MOVIE REVIEW | American Hustle (2013)

AMERICAN-HUSTLE-poster-1024x768
David o Russell has always been an interesting film maker, but his career was pretty rocky for a while there.   Early movies like Flirting With Disaster found appreciation over the years, but are still mostly unseen by the masses.  Then there were leaked videos of onset screaming matches with his cast, and a lost movie that was shut down multiple times before disappearing all together.  But a few years ago, something happened and David O Russell became a bankable, Oscar nomination regular.  First the Fighter, then Silver Linings Playbook, and now a movie that seems like it’s sure a thing for a few categories, including Best Picture and Best Director, American Hustle.

Christian Bale is Irving Rosenfeld, a small time con man who falls in love with his new accomplice, Amy Adams as Sydney Prosser.  Unfortunately, he’s already in a loveless marriage with Rosalyn (Jennifer Lawrence).  Even more unfortunately, Irving and Sydney get caught in an FBI sting by Bradley Cooper’s Richie DiMaso, that leads to working for the feds, trying to take down bigger targets, including Jeremy Renner as small town New Jersey Mayor, Carmine Polito.

Once the many balls are in the air, the multiple plates are spinning and various wheels are in motion (trust me, the complex, but never convoluted, story really does deserve that many metaphors), American Hustle plays out as an amazingly effective combination of drama, action, suspense, mad capped caper and broad comedy.  And Russell really deserves all the credit for making these conflicting tones work with each other, instead of collapsing into a big mess.

A lot of American Hustle is about lies people tell to others.  But even more of it is about lies people tell themselves just so they can survive.  Irving knows his comb over isn’t fooling anybody, but he tells himself it makes a difference because running a confidence scam is all about having confidence.  Richie knows he’s a substandard agent living a substandard life, but he tells himself he’s smarter than everyone else around him, hoping that one day he might actually believe it.

While Carmine might not be lying about doing everything for the good of his New Jersey constituents, you can see him tyring to justify his actions to himself as much as to anyone else.  And as Irving’s bored and otherwise clueless housewife, Rosalyn is the only one completely self-aware of all their lies, internal and external, even getting a nice little rant about how we all tell ourselves whatever we need to just get through the day.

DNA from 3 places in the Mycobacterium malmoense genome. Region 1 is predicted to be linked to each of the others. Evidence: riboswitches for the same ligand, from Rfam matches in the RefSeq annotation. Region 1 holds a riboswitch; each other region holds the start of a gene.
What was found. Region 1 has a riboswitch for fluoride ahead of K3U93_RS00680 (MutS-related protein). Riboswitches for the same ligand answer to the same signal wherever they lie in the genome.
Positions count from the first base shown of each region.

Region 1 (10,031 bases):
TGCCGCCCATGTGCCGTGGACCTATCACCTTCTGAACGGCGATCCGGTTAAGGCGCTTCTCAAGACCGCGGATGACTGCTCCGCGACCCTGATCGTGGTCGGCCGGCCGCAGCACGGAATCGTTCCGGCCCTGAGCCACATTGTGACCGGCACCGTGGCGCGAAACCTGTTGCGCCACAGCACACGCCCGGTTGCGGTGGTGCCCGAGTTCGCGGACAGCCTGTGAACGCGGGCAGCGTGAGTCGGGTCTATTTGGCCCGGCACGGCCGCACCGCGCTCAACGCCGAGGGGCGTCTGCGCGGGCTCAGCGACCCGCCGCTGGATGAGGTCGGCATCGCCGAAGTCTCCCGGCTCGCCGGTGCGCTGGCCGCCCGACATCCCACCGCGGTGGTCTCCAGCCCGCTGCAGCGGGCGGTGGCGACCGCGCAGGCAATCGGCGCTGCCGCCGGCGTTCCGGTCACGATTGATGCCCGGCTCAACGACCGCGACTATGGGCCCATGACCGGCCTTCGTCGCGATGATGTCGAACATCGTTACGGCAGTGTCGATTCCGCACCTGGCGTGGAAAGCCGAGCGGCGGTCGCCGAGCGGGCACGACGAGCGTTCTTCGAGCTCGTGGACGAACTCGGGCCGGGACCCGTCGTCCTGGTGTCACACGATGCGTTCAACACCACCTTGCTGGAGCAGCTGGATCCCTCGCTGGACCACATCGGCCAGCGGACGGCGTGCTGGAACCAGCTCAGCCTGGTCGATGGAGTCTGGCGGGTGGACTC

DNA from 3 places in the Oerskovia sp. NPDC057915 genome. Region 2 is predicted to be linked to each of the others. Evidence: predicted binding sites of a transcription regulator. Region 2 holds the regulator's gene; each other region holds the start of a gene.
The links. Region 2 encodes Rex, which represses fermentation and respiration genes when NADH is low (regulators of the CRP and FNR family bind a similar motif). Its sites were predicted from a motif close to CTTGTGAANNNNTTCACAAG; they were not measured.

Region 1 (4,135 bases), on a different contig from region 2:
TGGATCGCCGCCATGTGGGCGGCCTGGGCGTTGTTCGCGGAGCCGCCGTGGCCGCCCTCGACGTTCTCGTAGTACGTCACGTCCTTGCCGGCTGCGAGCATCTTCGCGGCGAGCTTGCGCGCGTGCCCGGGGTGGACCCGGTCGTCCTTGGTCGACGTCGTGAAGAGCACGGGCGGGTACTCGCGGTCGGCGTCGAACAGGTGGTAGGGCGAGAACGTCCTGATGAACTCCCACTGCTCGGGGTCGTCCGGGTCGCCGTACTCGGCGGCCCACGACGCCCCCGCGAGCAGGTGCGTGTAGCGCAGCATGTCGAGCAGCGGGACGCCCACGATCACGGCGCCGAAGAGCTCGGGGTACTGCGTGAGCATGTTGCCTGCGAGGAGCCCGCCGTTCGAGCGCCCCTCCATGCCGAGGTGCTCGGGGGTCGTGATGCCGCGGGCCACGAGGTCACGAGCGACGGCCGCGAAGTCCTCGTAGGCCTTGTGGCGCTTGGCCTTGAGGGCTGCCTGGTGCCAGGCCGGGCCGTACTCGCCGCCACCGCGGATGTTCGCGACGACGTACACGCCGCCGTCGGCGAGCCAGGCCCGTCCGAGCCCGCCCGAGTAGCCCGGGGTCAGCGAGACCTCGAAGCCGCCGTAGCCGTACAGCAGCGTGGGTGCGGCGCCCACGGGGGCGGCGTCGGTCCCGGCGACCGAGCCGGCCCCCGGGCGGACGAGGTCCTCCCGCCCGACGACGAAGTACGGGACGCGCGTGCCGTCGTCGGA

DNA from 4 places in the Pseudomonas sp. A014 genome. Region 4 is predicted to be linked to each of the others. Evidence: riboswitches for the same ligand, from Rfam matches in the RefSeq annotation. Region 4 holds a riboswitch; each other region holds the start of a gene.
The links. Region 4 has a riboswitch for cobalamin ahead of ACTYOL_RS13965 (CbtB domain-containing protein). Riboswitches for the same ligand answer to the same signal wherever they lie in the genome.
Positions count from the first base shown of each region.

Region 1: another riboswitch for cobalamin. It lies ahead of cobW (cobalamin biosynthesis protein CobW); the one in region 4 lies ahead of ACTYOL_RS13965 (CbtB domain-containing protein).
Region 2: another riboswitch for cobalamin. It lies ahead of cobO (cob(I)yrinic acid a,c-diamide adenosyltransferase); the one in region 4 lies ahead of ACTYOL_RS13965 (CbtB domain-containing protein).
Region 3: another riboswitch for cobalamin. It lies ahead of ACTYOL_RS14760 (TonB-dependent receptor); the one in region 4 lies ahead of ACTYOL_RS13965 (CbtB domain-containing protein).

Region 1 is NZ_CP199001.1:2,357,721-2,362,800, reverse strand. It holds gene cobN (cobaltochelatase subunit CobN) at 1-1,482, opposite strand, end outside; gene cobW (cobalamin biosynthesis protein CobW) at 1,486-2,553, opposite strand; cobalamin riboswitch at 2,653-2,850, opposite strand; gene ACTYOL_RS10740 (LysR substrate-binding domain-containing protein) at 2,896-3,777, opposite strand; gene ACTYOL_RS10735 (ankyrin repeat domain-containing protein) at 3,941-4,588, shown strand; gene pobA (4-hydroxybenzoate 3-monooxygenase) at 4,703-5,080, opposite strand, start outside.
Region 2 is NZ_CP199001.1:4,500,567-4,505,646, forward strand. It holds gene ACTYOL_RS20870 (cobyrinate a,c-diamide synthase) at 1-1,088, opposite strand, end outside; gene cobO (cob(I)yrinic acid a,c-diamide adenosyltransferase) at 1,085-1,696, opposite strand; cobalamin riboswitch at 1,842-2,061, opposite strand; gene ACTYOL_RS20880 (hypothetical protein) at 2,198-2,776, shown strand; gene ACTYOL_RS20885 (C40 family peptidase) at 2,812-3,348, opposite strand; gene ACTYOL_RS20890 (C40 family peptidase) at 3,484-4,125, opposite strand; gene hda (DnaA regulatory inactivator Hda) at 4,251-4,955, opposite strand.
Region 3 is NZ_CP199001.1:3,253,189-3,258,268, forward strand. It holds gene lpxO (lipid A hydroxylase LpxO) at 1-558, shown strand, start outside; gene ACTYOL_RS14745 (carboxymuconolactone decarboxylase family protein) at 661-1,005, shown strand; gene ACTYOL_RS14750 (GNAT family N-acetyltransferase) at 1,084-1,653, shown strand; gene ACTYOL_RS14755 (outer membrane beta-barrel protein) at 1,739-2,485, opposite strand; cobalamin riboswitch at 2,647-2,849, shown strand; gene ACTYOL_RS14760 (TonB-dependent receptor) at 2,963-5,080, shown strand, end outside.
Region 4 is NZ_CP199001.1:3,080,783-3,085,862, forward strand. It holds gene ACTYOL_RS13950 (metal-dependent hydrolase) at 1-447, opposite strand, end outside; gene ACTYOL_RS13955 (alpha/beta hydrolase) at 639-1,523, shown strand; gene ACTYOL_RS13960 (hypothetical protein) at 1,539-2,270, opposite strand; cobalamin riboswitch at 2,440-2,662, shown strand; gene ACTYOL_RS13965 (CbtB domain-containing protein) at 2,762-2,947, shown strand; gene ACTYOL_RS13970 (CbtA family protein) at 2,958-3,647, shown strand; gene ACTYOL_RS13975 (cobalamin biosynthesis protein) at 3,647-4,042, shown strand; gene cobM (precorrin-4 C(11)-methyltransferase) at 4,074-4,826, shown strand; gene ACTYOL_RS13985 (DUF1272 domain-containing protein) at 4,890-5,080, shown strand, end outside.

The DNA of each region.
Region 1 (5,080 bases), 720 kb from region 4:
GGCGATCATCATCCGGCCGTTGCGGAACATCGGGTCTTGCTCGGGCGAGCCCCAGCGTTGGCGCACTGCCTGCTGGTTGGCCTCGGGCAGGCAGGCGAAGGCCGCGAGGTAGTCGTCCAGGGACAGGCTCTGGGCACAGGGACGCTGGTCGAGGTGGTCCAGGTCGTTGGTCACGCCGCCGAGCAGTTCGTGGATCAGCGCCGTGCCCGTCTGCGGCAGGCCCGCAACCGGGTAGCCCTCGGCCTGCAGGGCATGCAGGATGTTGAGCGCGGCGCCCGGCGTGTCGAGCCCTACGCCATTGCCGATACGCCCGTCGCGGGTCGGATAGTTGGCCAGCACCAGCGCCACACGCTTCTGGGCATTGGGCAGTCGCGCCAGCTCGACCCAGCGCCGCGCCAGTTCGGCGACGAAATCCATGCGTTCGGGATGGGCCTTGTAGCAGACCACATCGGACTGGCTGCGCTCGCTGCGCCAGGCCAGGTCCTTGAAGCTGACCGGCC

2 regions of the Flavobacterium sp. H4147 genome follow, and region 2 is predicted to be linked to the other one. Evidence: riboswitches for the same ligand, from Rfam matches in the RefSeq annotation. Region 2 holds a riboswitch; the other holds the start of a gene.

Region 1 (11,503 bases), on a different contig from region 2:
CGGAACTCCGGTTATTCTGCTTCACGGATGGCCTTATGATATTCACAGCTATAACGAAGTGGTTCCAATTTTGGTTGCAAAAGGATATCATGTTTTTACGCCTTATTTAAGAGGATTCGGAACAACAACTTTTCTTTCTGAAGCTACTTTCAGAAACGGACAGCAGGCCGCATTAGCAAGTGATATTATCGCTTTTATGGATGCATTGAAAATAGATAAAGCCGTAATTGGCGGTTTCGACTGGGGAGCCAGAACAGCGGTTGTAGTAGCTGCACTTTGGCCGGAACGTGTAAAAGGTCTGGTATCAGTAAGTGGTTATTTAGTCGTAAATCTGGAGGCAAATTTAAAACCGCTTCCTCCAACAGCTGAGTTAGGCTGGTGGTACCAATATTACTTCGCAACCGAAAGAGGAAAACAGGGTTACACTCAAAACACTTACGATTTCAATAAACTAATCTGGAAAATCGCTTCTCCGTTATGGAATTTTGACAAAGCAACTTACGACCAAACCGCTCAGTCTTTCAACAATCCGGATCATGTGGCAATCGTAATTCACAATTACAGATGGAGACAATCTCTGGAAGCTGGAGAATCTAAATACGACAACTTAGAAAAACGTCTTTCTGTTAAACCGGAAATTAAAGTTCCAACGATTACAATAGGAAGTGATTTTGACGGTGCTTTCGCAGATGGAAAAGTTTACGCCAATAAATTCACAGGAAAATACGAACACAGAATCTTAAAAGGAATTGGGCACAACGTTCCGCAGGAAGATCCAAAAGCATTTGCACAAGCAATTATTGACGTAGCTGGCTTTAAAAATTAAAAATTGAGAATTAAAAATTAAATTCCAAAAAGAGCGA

I’ve read a few comparisons between this movie and Goodfellas.  And while American Hustle never attempts the real darkness of Scorsese’s masterpiece, I understand the link.  The most obvious being the multiple character voiceover and meticulous period setting.  But it’s more than that.  A lot of the camera work, music choices and editing also make me think Russell has seen Goodfellas more than a few times.  I don’t want that sound like I’m saying he ripped off Scorsese.  I think it’s more of a respectful homage.

Bale, Adams, Cooper and Lawrence were all nominated for Oscars the last time they were in David O Russell films, and even though I think Bale, Cooper and Lawrence should all get another shot with American Hustle, I’m not sure if they will.  The Academy really has a stick up its ass when it comes to great comedic performances.  And even though they all get deep, dramatic moments too, they made me laugh way too many times for the prestige-addicted Oscar voters to give them a chance.

American Hustle
Directed By – David O. Russell
Written By – Eric Singer, David O. Russell